In 1961, Bob Terese and Corinne Owen opened a small pet shop in downtown Chicago. Part of their mission: to employ workers with developmental disabilities so they can lead productive and fulfilling lives. That little pet shop has since relocated and expanded into a 70-acre campus called Lambs Farm, which has a variety of residential and vocational programs that continue to help those in need. Nearly 250 individuals live here today in group homes and individual apartments; they have access to employment opportunities and a number of recreational services, such as camping and hobby clubs. In addition to the expansive pet shop, the campus also has a farmyard, a bakery, and assorted shops that sell goods handcrafted by Lambs Farm residents.
Checkered tablecloths and vintage black-and-white photos from the 1940s evoke small-town Tuscany at Lauretta's Italian Bake Shop & Cafe, whose chefs have assembled authentic Sicilian-style cuisine for more than 30 years. Homemade pomodoro sauce mingles with the porcini mushrooms and caramelized onions that fleck risotto, and fresh baby clams or mussels frolic through linguine entrees. To create paninis, chefs crown toasted ciabatta bread with such accoutrement as jarlsberg swiss cheese, yellowfin tuna imported from Italy, and childhood memories of revered measuring cups. Diners complement bites with Italian beers and wines, including a crisp, fruity prosecco and a medium-bodied chianti, whose tart red-fruit and chocolate flavors pair well with spinach ravioli and still-life paintings of Hershey's bars. A family-owned Chicago bakery furnishes the eatery's fleet of traditional italian pastries, such as cannoli and more than 30 kinds of italian cookies. Lauretta's Italian Bake Shop & Cafe also proffers comprehensive catering spreads, dishing up pans of lasagna, ravioli, and chicken marsala that can feed up to 15 partygoers, or custom orders that can sate finicky flatware.
In 1988, Auntie Anne's founders Anne and Jonas Beiler purchased a Pennsylvania farmers'-market stand, where they experimented with dough until they created a pretzel that seemed to strike the perfect chord with their customers. Today, at their more than 1,350 locations worldwide, the pretzel makers still hand roll the original recipe but have added to the menu with inventive options such as the eight signature dipping sauces. The team constantly explores new uses for the pretzel dough, such as wrapping it around hot dogs and slicing it into bite-size nuggets. To transform the snack into a meal, they accompany it with specialty drinks, including frozen-lemonade desserts.
When not twisting dough, Auntie Anne's team partners with the national charitable organization Alex’s Lemonade Stand Foundation, which raises funds to fight childhood cancer. Auntie Anne's also reaches out to the community through fundraising opportunities.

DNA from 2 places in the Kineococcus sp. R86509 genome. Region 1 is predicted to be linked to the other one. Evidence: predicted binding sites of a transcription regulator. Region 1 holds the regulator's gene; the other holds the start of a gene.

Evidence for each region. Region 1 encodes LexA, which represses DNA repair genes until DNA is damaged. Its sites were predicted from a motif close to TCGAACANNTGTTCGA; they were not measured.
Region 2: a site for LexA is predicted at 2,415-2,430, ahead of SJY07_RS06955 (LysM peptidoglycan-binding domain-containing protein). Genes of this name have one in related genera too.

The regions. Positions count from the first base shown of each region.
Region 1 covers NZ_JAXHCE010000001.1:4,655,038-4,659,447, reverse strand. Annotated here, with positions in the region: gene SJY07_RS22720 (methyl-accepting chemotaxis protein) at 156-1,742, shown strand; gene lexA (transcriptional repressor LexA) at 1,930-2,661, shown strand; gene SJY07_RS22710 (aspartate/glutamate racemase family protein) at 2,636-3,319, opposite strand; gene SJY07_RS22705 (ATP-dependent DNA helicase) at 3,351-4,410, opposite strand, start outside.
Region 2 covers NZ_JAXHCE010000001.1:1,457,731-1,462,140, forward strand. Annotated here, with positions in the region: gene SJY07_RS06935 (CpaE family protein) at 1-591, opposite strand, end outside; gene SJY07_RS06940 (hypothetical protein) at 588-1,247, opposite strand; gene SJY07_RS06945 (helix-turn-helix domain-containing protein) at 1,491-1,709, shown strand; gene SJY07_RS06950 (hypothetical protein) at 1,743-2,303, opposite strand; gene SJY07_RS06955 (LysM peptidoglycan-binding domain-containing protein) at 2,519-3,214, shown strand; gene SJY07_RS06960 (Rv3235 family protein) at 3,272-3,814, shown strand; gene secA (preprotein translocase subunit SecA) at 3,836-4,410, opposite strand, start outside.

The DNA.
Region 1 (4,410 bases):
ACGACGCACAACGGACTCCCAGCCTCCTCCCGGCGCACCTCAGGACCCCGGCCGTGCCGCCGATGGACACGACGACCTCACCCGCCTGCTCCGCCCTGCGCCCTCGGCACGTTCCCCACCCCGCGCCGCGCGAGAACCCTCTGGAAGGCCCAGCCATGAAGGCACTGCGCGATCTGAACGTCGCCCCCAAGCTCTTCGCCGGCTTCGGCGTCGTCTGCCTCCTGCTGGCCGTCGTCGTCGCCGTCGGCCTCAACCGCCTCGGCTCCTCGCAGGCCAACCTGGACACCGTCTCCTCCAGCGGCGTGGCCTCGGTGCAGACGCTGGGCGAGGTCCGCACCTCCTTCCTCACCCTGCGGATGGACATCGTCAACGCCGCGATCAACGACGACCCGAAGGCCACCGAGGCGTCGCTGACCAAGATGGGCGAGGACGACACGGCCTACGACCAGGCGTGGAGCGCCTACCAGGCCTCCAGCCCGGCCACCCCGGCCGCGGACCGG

Whites and yolks are the stars of the menu at EggShells Restaurant, a little breakfast and lunch spot nestled in the Pine Ridge Courte Shopping Center. Chefs whip up four-egg omelets laden with meats, veggies, and cheeses, as well as stuff breakfast burritos with scrambled eggs and spicy chorizo. They make their own donuts, bagels, and papier-mâché chef hats in house, and receive daily deliveries of bread from LaBriola Bakery. These soft, fresh slices bookend build-your-own deli sandwiches at lunchtime, while housemade chips and other sides accompany 10-ounce steak burgers.
For more than 25 years, Once Upon a Bagel’s staff has cultivated a cozy vibe at the deliciously bread-perfumed bagel shop where customers can linger over breakfast, lunch, or dinner without feeling rushed or ignored. Atop the eatery’s main counter, bagels pile into baskets labeled with flavors such as asiago cheese, chocolate chip, pumpernickel, and honey blueberry, and trays of bagels, fish, and meat are prepared for catering. Beneath the bagel spread, an ample selection of breads puffs up in leavened excitement, hoping diners choose them to build a base for salmon-salad sandwiches, turkey pastrami, and the customer-favorite reuben boat, a loaf of bialy bread into which sandwich makers fold pastrami or turkey along with melted cheese and all the classic reuben trimmings.
As the eponymous owner of Marla's Sweet Bites, Marla Levitt ensures that every morning the bakery’s display cases brim with fragrant batches of freshly baked treats, which her staff prepares fresh and without additives or preservatives. The store's selection changes daily, much like the speed of light, although saccharine-savvy customers can keep an eye out for such perennial favorites as the apple crumble pie and the miniature or jumbo cupcakes glazed with the bakery's signature italian buttercream icing. Marla's Sweet Bites also supplies events with do-it-yourself cupcake-decorating bars, which allow guests to either express their confectionery creativity or use the frosting to accessorize their clothing with perfectly piped initials.